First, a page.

Science Education

Jun 17, 2019

The Retina is a Proving Ground for a Broad Range of Neurological Therapies

Retinal research paves the way for new treatments for the entire neurological system.

Get updates on Science Education

Many of the benefits of eye research are obvious. Good eye health, and saving and restoring vision from disease and injury, are critical to helping us live independently and perform the many activities that are part of our daily lives such as seeing the faces of friends and family, reading, and driving.

Illustration of the eye, optic nerve, and visual cortex.

An illustration of the eye, optic nerve, and visual cortex

What’s good for the eye is good for the brain

However, research efforts for the eye, especially the development of therapies for the retina, are having a major impact on the advancement of treatments for the brain and neurological diseases and conditions. The retina is also an extension of the brain; its neurons are much like the neurons in the brain and nervous system. The retina, a thin piece of tissue which lines the back of the eye, is comprised of sensory neural cells that enable us to see.

That means that a treatment that might save or restore retinal neurons — some of these are referred to as neuroprotective therapies — might also help people with neurological conditions such as Alzheimer’s disease, Parkinson’s disease, or multiple sclerosis. In fact, the disease processes that occur in the retina are in some cases similar to those that affect the brain. For example, the harmful beta-amyloid proteins found in the brains of those with Alzheimer's disease also accumulate in the retinas of people with age-related macular degeneration, a retinal disease that’s the leading cause of blindness in people 50 years of age and older.

What makes the retina special?

For scientists, the retina is a particularly attractive target to initiate studies of therapeutic drugs and molecules that might ultimately have broad application to the brain and nervous system. The reasons are numerous:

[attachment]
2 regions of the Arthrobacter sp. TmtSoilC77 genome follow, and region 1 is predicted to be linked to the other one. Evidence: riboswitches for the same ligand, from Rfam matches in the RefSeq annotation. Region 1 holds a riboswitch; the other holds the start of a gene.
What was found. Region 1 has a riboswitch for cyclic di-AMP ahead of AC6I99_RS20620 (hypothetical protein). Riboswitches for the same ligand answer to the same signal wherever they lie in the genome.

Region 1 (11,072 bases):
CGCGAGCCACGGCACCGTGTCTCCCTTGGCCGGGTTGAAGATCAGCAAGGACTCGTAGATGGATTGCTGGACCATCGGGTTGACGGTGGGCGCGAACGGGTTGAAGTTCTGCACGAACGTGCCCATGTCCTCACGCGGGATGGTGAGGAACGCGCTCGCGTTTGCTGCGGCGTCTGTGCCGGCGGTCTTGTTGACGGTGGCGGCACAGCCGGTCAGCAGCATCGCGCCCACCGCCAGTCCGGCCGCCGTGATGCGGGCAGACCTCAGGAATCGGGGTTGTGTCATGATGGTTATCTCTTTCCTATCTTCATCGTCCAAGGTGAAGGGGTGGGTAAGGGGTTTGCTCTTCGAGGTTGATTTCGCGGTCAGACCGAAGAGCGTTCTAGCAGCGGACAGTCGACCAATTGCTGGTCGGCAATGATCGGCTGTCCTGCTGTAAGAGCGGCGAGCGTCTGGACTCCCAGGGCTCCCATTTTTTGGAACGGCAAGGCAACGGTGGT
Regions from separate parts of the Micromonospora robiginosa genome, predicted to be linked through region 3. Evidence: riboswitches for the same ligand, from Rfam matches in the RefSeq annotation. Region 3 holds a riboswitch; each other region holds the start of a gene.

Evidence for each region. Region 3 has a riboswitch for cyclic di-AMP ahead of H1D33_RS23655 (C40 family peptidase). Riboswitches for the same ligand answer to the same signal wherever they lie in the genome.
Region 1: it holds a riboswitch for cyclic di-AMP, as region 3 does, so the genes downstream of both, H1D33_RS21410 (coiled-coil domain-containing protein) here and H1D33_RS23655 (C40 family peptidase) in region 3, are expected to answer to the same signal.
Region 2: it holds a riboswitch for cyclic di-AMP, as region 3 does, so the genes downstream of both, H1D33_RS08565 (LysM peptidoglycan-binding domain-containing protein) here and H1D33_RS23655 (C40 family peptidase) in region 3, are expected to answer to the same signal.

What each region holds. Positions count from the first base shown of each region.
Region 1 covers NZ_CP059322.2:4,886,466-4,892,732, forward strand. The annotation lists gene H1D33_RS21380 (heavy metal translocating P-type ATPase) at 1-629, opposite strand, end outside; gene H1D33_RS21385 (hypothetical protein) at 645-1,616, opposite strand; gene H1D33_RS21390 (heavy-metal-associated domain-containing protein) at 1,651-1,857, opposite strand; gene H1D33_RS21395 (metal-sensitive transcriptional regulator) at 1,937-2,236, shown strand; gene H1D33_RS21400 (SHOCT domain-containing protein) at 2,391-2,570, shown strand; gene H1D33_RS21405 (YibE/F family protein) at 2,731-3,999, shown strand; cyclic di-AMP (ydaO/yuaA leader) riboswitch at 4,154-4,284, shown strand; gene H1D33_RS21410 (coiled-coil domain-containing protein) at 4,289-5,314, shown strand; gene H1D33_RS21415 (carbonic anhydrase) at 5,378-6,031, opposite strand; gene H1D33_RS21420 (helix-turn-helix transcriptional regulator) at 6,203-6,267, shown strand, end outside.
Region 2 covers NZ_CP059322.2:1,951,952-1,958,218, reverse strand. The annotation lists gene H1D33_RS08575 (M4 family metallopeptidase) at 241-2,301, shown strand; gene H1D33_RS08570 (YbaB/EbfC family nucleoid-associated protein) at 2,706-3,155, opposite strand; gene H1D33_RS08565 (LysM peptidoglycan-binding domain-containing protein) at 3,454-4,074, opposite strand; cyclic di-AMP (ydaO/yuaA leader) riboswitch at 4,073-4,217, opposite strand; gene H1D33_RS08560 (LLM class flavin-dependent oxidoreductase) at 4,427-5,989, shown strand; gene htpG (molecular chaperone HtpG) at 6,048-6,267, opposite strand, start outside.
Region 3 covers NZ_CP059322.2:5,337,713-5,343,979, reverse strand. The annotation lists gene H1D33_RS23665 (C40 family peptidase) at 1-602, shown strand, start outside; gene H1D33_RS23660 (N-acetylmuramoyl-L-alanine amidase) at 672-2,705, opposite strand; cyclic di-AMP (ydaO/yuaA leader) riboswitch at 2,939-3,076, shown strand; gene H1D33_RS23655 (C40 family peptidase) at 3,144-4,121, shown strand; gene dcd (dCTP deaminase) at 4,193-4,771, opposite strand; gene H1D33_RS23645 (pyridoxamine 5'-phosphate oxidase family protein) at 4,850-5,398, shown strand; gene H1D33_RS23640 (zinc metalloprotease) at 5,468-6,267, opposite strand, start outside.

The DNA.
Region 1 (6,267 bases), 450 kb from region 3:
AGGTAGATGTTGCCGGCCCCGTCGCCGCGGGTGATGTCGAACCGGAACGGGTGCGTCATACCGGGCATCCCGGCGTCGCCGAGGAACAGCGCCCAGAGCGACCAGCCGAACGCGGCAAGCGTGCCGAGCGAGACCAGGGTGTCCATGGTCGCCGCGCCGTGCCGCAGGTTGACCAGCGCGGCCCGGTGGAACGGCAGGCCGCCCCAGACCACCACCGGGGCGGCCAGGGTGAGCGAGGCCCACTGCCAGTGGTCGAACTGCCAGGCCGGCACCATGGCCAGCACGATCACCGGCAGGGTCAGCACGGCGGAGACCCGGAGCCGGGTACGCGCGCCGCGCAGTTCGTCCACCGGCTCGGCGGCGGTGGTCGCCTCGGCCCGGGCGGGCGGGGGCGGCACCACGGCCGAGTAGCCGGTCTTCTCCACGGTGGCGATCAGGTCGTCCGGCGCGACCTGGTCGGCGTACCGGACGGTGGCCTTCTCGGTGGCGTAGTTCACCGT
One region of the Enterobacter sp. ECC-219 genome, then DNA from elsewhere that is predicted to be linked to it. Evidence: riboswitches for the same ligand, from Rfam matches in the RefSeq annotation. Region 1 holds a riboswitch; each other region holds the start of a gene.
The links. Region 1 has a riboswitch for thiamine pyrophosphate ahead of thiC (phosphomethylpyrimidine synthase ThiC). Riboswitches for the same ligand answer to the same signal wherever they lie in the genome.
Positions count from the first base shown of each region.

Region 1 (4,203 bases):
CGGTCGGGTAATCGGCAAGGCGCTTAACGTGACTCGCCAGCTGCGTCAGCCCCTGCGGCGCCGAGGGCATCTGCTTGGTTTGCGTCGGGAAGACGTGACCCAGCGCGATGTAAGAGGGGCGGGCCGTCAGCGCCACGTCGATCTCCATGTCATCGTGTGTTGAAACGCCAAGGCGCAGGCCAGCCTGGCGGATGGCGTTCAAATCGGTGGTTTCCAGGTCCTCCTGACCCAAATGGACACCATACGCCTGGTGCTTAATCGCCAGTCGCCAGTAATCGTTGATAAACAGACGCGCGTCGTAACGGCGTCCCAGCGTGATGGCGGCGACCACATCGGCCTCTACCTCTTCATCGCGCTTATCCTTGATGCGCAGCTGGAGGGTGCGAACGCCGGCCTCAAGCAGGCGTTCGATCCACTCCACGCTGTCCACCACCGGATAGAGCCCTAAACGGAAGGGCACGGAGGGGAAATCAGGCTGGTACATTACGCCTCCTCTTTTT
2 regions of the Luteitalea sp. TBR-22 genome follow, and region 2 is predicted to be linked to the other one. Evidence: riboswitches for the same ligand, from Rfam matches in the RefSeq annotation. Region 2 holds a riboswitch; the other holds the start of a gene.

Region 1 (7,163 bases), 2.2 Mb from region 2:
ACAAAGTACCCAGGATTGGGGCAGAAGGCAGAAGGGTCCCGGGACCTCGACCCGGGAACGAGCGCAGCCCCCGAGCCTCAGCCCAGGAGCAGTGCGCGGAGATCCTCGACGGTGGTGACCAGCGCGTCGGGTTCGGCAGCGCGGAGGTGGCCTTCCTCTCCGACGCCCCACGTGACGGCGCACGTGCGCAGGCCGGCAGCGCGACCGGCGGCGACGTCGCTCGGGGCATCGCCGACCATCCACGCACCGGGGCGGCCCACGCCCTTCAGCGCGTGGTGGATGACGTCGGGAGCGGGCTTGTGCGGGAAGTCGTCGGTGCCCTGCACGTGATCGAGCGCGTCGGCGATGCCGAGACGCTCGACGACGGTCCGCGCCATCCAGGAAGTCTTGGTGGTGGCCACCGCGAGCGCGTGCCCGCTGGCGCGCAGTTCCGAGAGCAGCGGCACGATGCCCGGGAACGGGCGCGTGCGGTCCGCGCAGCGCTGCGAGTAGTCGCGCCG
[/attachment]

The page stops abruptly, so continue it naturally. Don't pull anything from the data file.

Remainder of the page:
• The retina is a small, clear, accessible target.
  • Only a small dose of a therapy is needed. By contrast, it is much more difficult to dose for the brain. Also, less therapy needs to be manufactured for a trial.
  • Scientists have technologies to noninvasively measure changes at the retina’s cellular level.
  • Clinicians have the tools to easily measure changes in vision.
  • Because patients have two eyes, the effect of an emerging therapy in the treated eye can be compared to the untreated eye in a clinical trial.
  • A variety of emerging therapeutic approaches for the retina — e.g., gene therapies, stem cells, and drugs — may also be effective for neurological conditions.

A success story

In December 2017, a treatment known as LUXTURNA ™ became the first FDA-approved gene therapy for the eye or any inherited condition. Developed by Spark Therapeutics with preclinical support from the Foundation Fighting Blindness, the treatment has restored vision for children and young adults who were virtually blind from a genetic retinal disease called Leber congenital amaurosis. Thanks in part to the clinical success of LUXTURNA and other emerging retinal gene therapies, the number of gene therapy programs for all diseases has grown dramatically — from about 200 programs in 2014 to more than 700 in 2018 (source Pharma Intelligence Informa).